After their first meeting, a lot of time is spent on Bruce Wayne and the locals of Victorian Gotham and Gotham by Gaslight becomes its own film. The setting and characters are well-developed and set up in a way that suggests Liu and Kreig will return them. Characters featured include Harvey Dent (Yuri Lowenthal), Catwoman (Jennifer Carpenter), and, interestingly, multiple pre-Robin Robins who already know each other. There's no telling how this could evolve, and Gotham by Gaslight encourages second guessing of ideas.

Similar to the opening of the movie, animation unfortunately isn't the only thing that's occasionally rushed. Harvey unfortunately isn't that well written as the links between Jack the Ripper and Two Face are clear to anyone old enough to watch the movie. It's handled in a very upfront matter, and how annoying the audience finds it will vary. At the very least, all the lines are delivered well by the cast, especially Batman's.

Bruce Greenwood returns to the booth, after voicing Batman in Under the Red Hood and Young Justice. He's fantastic, and like Kevin Conroy and Roger Craig Smith (Batman: Arkham Origins), he understands what makes Bruce Wayne compelling with and without the cowl. Working with Jennifer's Carpenter's Catwoman and an extended amount of time as Gotham's socialite adds new dimensions to a role he already had down to a science.

Occasionally rushed writing and animation hold back a would-be perfect addition to the DC Animated Universe, but these moments are in a world as well-realized as the one in The Dark Knight Returns. That one, technically, got a sequel, so maybe this one should too?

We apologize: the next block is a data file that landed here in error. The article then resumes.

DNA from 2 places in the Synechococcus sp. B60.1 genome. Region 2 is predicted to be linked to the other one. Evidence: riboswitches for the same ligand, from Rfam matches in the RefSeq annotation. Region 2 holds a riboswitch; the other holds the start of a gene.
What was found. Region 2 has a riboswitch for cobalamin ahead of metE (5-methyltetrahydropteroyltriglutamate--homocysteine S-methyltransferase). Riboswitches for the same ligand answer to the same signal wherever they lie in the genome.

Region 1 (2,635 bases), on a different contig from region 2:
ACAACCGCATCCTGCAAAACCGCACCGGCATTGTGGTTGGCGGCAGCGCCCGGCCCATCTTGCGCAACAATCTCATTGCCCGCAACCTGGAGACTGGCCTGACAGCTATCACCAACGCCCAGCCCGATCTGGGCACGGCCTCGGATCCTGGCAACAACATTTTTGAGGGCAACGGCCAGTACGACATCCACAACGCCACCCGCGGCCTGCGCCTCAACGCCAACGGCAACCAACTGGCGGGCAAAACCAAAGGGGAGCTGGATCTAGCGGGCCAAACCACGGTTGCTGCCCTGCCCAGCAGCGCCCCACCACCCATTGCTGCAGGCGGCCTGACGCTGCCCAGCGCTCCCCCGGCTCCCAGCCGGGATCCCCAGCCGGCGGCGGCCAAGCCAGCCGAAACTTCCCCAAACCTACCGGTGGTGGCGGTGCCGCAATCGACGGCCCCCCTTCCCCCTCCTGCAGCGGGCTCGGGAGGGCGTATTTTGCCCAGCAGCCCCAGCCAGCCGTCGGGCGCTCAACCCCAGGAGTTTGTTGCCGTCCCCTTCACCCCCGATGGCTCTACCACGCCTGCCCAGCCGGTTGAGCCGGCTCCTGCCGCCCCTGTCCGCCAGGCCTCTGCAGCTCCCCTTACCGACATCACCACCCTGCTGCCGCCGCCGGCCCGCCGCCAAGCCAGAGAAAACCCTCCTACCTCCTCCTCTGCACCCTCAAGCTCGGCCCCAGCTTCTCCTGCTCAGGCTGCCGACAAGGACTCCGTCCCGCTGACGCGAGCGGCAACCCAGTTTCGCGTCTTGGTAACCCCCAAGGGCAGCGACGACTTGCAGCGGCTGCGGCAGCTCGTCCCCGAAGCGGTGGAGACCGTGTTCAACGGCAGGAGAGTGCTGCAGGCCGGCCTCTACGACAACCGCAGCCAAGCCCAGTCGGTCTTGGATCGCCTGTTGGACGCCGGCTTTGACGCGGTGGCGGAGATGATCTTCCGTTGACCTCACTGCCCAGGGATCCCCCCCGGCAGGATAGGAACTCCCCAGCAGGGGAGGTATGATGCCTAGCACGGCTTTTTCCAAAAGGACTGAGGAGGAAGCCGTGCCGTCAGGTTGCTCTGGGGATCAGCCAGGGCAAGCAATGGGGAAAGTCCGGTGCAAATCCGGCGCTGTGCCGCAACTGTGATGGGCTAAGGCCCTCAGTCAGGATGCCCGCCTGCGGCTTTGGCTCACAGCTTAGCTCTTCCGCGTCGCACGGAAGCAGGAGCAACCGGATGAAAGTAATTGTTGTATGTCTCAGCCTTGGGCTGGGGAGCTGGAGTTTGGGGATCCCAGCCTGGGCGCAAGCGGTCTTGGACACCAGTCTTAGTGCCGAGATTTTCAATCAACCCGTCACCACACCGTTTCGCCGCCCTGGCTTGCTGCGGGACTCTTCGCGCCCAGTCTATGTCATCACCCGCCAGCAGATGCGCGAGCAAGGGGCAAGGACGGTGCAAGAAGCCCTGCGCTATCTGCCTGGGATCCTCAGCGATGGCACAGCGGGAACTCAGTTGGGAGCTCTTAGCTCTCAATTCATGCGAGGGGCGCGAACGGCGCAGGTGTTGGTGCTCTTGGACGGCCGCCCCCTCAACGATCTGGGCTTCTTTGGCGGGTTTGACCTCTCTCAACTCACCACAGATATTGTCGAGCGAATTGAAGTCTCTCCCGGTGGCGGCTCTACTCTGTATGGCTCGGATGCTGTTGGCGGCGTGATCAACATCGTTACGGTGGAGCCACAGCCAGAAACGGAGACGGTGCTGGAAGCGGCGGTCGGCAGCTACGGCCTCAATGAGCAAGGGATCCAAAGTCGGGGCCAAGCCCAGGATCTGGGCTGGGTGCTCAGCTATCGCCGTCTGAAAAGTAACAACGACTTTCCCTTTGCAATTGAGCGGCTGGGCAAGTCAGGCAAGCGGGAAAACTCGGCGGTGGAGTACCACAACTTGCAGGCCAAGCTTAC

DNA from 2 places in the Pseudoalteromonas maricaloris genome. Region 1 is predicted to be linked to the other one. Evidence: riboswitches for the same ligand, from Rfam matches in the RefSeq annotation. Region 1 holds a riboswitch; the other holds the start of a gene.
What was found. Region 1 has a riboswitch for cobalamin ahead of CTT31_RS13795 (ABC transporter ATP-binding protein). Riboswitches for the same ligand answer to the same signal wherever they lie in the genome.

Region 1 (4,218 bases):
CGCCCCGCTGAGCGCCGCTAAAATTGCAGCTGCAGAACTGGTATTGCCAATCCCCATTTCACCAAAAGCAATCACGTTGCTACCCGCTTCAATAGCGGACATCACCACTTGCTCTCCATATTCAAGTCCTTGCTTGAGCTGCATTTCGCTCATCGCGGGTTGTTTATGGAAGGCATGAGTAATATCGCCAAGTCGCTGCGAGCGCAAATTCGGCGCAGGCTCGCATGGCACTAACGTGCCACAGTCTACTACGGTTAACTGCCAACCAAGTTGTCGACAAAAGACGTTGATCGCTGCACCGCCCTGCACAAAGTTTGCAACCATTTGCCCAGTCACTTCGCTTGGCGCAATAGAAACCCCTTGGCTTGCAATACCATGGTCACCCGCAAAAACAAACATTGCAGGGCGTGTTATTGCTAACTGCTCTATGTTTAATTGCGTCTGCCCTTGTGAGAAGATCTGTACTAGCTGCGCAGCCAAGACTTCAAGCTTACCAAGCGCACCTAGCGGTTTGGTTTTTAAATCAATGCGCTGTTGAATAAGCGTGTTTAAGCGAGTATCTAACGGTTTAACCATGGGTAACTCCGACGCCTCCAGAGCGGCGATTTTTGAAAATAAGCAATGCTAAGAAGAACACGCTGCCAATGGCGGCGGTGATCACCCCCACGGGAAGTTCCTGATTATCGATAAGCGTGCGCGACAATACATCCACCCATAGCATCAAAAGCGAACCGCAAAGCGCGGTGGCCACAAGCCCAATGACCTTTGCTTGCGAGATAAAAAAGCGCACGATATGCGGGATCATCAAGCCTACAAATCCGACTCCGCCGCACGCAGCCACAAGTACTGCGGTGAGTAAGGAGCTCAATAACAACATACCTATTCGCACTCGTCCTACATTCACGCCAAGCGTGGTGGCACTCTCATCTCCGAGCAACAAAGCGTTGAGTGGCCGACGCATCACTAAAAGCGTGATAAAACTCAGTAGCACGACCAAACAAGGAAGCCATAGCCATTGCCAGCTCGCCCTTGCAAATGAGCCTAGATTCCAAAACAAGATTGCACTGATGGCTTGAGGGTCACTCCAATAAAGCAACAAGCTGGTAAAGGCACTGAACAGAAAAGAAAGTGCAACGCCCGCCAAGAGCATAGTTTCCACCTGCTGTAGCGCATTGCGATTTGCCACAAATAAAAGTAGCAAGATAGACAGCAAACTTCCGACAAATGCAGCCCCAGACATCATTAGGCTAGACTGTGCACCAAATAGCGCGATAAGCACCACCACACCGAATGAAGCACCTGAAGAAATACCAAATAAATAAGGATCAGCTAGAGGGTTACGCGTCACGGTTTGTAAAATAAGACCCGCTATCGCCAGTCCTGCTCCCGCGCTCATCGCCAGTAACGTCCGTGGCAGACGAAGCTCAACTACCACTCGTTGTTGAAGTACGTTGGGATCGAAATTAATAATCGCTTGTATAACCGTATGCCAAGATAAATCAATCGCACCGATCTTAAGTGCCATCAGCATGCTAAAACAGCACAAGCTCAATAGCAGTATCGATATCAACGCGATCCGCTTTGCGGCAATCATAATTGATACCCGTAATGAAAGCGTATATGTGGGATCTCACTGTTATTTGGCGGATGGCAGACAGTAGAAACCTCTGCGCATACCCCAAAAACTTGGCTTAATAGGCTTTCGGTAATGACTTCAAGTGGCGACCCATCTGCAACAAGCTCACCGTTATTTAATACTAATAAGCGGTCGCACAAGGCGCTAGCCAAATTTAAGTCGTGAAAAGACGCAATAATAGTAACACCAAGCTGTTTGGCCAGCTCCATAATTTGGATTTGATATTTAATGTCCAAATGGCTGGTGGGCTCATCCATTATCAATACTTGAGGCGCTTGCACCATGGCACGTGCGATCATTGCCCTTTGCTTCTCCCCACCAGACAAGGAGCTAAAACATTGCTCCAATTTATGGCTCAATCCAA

Wednesday, April 11, 2018

A Quiet Place (2018)

A Quiet Place doesn't string audiences along through tension, building it from the beginning until the scares ultimately pay off or fall flat. Instead it starts with an actual sense of security backed by the film's family. When the monsters appear, we're with this family as tightly as they're with each other, through thick and thin.

John Krasinsky's film is directed extremely carefully, as the premise dictates. It relies on characters, a couple (Krasinksy and Emily Blunt) and their three children (Noah Jupe, Cade Woodward, and deaf actress Millicent Simmonds), making as little noise as possible to avoid the detection of blind monsters with extra-sensitive hearing. Every movement is deliberate to create as little sound as possible. And the use of sound, and shots, is completely engrossing, but loose enough to create needed breaths of fresh air every now and then.

A Quiet Place is surprisingly not scoreless, thanks to composer Marco Beltrami, and speaking is as crucial in the film as communication is in real life. Sign Language is used throughout the film, but what's surprising is what's being signed can be every so slightly heard sometimes by some characters. The variances in the language are brought out through moments like that and shows, if only for a moment, security has broken through the tension. Your heartbeat may spike at a moment's notice, but it is not toyed with.